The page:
Cuts of these magnitudes would have devastating effects on tens of millions of less fortunate families and on an array of basic services that middle-income Americans, as well, rely on. State and local governments, too, would be sharply affected, since a large share of federal domestic programs operate as grants to states and localities, which deliver basic services such as education, highways and mass transit, child nutrition, rental subsidies, clean water, and health care through Medicaid.
These budget cuts would apparently come alongside deep tax cuts heavily favoring the most well-off. The House GOP’s “Better Way” tax plan issued last year, which the Trump team is reportedly moving toward, would lose $3.1 trillion in revenue over the coming decade, according to the Urban-Brookings Tax Policy Center (TPC).  In the first year, 76 percent of these tax cuts would go to the top 1 percent of Americans; by the tenth year, 99 percent of the tax cuts would. Trump proposed an even larger, regressive tax cut in his campaign.
As a result, the forthcoming Trump budget is likely to represent the largest Robin Hood-in-reverse proposal from any President in modern US history, shifting substantial amounts of income from people of modest means to those who already possess enormous wealth.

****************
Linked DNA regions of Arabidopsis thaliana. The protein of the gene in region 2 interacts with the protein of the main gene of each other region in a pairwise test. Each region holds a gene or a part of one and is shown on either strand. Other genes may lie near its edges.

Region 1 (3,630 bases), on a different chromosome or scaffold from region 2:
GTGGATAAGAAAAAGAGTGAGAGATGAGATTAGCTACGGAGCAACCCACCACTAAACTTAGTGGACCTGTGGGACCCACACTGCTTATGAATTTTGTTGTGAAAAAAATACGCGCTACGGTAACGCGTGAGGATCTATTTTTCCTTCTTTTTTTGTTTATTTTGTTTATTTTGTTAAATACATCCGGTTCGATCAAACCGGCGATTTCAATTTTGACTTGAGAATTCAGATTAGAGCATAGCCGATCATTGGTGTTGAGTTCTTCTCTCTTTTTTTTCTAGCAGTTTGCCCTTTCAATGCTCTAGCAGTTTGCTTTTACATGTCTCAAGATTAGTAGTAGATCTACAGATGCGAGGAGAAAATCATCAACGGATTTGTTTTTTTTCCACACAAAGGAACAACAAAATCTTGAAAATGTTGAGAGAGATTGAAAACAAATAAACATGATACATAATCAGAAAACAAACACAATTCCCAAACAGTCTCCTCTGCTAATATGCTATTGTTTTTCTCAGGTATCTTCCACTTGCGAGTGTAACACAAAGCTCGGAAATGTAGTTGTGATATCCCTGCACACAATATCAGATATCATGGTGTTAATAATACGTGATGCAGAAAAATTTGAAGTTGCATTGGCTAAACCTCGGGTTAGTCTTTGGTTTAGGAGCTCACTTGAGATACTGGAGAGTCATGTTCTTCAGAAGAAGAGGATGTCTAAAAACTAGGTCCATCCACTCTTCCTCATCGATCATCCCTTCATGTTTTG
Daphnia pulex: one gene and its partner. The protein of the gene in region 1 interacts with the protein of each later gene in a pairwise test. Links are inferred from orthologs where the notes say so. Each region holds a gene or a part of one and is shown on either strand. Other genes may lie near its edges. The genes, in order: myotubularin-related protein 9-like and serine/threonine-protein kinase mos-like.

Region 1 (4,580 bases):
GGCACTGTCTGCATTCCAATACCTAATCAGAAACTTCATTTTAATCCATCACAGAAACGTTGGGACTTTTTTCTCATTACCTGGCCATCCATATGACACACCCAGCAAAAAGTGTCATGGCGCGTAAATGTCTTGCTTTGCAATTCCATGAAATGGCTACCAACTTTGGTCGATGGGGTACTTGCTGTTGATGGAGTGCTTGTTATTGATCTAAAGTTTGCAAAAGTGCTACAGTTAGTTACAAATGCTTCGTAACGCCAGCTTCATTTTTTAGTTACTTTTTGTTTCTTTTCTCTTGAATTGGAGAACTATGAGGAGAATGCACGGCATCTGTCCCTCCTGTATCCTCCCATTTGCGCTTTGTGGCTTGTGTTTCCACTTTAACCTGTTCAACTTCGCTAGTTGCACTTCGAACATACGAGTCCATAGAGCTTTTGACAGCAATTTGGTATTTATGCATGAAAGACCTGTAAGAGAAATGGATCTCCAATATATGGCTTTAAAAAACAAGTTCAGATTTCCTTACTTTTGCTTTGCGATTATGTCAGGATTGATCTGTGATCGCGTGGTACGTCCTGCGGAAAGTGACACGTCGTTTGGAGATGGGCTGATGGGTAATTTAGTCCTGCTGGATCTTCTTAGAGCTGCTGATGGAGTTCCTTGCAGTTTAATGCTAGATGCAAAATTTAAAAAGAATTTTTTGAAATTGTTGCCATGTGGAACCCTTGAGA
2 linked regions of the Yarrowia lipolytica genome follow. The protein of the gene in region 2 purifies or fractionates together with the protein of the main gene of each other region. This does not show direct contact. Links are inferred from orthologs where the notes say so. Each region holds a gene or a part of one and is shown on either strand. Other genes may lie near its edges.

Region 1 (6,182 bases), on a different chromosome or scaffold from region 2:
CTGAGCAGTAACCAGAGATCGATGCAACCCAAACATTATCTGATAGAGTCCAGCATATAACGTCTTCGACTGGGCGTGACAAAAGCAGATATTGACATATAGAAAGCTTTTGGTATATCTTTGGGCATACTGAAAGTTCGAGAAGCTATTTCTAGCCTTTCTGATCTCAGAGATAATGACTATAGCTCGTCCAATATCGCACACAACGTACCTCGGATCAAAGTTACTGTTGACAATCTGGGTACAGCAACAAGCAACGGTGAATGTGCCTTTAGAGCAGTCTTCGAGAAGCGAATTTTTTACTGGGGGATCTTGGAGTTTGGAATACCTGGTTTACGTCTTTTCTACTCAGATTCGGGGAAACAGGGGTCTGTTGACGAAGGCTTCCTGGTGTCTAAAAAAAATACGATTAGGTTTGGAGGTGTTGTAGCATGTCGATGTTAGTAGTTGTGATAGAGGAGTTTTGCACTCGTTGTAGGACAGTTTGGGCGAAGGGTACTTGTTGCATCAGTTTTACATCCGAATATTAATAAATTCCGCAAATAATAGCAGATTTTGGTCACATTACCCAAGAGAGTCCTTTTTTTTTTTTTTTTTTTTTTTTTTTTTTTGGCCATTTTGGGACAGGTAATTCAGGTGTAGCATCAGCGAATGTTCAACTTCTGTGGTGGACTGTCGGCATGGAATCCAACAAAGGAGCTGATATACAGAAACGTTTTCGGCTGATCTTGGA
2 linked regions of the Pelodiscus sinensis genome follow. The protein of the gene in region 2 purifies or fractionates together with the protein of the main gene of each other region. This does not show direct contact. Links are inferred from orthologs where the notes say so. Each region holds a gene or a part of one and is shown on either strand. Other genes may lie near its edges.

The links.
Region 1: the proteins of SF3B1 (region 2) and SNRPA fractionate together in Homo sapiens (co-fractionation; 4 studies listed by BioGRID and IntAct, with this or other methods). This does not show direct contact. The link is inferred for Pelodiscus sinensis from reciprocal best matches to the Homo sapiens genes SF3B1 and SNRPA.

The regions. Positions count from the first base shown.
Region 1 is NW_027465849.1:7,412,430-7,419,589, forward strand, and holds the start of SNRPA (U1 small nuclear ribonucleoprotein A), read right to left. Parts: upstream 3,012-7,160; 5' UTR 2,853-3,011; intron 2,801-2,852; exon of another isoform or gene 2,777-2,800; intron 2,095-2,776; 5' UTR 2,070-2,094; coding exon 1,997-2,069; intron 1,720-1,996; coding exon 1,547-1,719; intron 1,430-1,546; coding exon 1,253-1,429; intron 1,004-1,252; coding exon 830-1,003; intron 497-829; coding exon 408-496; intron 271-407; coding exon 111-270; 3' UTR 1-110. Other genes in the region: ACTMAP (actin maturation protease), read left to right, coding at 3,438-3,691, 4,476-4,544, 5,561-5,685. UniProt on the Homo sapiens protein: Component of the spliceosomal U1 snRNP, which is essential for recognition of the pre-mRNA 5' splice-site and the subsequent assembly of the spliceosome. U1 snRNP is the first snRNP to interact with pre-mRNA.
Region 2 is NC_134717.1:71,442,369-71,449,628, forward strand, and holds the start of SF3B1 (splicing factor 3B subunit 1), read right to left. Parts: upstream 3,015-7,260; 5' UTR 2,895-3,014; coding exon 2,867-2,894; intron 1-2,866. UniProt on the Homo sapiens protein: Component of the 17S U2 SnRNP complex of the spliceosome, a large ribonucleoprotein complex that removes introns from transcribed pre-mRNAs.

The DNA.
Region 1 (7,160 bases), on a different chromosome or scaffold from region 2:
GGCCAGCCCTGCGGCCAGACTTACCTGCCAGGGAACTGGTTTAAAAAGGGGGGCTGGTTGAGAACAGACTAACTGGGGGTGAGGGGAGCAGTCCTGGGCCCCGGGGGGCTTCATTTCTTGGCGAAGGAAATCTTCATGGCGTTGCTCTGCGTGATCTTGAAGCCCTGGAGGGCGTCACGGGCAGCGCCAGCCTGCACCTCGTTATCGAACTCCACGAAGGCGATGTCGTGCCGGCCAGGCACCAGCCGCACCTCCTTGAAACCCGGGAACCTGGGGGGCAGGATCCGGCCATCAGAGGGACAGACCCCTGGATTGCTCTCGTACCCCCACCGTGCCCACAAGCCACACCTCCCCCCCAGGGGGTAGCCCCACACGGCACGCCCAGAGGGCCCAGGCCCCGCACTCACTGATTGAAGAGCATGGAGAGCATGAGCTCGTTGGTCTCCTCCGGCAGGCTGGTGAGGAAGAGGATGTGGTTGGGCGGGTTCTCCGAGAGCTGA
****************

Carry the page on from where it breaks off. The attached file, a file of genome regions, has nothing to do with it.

Heritage Blueprint Severely Cuts Non-Defense Programs
The Heritage Foundation’s “Blueprint for Reform,”* which Trump staff are reportedly using as a basis for the Trump budget, would:
Cut Medicaid and other mandatory (entitlement) programs outside Social Security and Medicare by $3.8 trillion over the decade, relative to the Congressional Budget Office baseline, and by 35 percent in 2026. The cuts would largely come in programs serving the most vulnerable Americans. The plan would repeal the Affordable Care Act and provide only a limited replacement, dramatically curtail Medicaid for seniors and non-disabled adults, eliminate Supplemental Security Income (SSI) cash benefits for poor children with disabilities, and cut the SNAP (food stamp) program, among others. Millions of people would lose health insurance, and poor families with a disabled child would experience more hardship.
Cut Medicare by $1.7 trillion over the decade and by almost one-third in 2026. The plan would raise the Medicare eligibility age, increase premiums, and replace Medicare’s guaranteed benefit with premium support (a flat payment or voucher), among other changes.